This post was written by Maureen Maryanski, Reference Librarian for Printed Collections.
One of the best known American photographers of the early 20th century, Arnold Genthe (1869-1942) taught himself photography, experimenting with focus, retouching, and color processes along the way. Trained as an academic in his native Germany, it wasn’t until he moved to San Francisco as a tutor in 1895 that he developed an interest in photography. Through his explorations of the city Genthe began...Read More
This post is written by Joe Festa, Manuscript Reference Librarian.
Mural artist Edwin Howland Blashfield, born in Brooklyn in 1848, is perhaps best known for adorning the dome of the Library of Congress Main Reading Room in Washington, DC. His work can be characterized by his formal European apprenticeship in the classical arts, which greatly informed his aesthetic and contributed to his success during the American Gilded Age.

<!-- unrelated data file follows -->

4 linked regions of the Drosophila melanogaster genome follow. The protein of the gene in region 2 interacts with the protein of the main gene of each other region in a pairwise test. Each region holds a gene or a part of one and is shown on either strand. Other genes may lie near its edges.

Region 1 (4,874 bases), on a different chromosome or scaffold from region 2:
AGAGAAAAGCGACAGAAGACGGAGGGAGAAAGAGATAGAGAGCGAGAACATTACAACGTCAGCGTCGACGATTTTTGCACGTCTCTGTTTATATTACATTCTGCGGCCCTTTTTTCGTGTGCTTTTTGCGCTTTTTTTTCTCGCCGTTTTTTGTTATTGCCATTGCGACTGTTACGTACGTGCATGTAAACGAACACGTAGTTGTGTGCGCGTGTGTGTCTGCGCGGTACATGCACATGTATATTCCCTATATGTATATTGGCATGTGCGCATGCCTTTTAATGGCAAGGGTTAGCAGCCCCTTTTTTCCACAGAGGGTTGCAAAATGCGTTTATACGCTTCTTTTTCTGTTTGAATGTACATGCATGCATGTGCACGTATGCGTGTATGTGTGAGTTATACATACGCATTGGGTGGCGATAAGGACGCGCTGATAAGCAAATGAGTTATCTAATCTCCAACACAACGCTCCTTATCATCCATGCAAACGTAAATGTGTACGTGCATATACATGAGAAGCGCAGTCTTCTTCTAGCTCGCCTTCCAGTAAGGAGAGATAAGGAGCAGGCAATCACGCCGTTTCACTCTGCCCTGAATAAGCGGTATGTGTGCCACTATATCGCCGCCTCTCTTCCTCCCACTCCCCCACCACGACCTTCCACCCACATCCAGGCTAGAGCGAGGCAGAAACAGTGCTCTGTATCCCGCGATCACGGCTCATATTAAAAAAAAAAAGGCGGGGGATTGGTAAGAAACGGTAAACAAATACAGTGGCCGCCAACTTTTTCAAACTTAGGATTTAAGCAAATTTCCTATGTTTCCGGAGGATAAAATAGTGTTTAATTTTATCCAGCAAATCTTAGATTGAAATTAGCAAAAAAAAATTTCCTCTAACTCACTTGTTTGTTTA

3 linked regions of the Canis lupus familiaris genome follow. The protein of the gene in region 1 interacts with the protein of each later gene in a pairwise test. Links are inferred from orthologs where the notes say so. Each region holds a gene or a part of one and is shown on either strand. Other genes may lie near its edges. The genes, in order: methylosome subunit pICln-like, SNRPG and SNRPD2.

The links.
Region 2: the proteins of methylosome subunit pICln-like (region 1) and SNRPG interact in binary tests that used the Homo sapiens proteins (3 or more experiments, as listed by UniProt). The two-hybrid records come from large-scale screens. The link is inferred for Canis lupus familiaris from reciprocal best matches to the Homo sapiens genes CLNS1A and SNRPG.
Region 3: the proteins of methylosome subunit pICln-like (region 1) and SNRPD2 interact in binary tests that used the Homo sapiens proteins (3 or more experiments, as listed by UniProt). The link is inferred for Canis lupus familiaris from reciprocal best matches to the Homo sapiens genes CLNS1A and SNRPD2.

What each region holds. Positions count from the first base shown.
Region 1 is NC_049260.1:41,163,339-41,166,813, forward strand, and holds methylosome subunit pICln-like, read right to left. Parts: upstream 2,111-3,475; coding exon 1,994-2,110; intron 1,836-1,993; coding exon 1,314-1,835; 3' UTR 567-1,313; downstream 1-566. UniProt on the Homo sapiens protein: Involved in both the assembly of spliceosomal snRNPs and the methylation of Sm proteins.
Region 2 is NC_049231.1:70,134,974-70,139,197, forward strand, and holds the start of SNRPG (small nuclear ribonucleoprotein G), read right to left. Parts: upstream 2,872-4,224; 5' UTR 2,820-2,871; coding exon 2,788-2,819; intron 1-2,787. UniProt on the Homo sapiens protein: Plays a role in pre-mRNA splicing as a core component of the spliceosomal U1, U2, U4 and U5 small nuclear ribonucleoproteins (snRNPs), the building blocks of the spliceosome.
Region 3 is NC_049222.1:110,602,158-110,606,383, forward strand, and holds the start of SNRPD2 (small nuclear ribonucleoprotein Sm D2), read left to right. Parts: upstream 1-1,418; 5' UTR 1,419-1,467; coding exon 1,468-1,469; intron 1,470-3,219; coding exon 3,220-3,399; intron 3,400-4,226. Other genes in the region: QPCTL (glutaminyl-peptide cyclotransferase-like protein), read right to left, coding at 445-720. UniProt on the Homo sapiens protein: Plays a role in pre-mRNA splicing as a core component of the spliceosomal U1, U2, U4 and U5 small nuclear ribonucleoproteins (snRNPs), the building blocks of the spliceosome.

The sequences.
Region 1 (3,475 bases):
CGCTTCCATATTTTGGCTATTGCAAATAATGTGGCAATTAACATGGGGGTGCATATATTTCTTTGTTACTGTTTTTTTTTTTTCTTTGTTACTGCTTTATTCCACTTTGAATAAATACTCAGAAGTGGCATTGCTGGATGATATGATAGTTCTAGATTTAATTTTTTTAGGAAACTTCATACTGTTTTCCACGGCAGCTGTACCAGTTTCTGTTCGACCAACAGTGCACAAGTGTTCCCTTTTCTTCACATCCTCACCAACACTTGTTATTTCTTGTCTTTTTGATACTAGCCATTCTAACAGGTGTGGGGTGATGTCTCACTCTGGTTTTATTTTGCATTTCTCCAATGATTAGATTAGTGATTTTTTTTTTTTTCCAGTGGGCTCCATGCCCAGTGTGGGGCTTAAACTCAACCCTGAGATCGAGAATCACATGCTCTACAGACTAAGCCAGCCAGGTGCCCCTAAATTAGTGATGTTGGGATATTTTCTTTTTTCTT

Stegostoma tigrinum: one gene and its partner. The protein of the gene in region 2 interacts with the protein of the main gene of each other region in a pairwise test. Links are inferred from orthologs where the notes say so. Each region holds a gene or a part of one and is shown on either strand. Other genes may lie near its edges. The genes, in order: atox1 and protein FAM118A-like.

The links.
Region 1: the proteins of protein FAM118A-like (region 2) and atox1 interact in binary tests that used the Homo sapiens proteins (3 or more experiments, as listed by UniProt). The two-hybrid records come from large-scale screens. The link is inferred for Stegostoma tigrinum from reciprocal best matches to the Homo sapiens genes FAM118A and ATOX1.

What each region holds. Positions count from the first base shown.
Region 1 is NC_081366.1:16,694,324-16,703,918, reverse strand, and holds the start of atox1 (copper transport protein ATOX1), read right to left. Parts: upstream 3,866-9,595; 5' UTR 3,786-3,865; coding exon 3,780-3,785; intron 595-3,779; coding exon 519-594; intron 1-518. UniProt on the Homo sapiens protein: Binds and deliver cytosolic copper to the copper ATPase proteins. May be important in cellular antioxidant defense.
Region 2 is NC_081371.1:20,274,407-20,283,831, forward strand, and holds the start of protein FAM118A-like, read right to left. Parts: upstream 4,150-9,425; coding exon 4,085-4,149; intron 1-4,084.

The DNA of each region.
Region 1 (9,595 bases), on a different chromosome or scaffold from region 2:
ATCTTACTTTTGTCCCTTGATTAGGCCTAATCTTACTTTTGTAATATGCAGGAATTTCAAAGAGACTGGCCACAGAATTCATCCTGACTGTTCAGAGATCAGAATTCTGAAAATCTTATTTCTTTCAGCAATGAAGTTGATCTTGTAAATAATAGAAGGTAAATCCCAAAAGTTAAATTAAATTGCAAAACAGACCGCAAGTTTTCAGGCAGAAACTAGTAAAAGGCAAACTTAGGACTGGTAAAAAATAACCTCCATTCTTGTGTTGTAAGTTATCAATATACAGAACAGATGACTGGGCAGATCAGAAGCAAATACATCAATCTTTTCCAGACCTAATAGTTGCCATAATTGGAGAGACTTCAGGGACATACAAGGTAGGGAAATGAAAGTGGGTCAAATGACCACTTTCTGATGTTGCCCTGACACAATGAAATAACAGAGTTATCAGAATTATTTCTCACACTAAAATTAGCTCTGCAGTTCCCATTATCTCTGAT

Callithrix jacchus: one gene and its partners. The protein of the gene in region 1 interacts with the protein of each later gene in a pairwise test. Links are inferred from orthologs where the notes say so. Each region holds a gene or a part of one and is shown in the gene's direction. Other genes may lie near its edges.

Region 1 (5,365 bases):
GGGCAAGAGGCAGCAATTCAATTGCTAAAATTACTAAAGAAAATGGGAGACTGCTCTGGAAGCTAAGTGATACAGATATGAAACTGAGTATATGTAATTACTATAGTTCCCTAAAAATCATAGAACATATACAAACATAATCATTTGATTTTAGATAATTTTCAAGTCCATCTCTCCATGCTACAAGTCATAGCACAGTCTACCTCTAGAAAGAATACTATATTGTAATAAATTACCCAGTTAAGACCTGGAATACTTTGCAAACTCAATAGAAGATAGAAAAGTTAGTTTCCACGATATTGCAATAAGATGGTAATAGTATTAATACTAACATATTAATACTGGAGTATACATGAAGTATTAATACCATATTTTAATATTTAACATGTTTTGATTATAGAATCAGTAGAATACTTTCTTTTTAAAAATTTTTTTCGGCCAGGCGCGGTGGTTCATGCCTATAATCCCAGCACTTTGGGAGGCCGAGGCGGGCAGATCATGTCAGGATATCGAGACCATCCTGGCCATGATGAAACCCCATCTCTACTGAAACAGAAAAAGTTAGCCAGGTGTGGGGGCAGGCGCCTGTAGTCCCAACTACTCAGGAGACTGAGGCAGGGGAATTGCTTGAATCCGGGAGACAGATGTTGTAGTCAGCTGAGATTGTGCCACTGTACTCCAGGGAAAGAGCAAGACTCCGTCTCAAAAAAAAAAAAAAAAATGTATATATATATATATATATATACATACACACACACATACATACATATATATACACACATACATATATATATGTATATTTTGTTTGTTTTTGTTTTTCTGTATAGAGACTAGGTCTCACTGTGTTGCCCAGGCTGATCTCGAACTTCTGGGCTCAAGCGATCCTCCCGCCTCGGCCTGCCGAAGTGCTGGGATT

In 1867, Blashfield left New York to study under...Read More
This post was written by Bob Greiner who is working on behalf of the Mid-Atlantic Germanic Society to index the Reverend Frederick W. Geissenhainer records at the New-York Historical Society .
The Patricia D. Klingenstein Library at the New-York Historical Society maintains the pastoral records of the Reverend Frederick W. Geissenhainer in its manuscript collection (located under BV New York City Churches). This unique set of five volumes documents the lives of many German immigrants who...Read More
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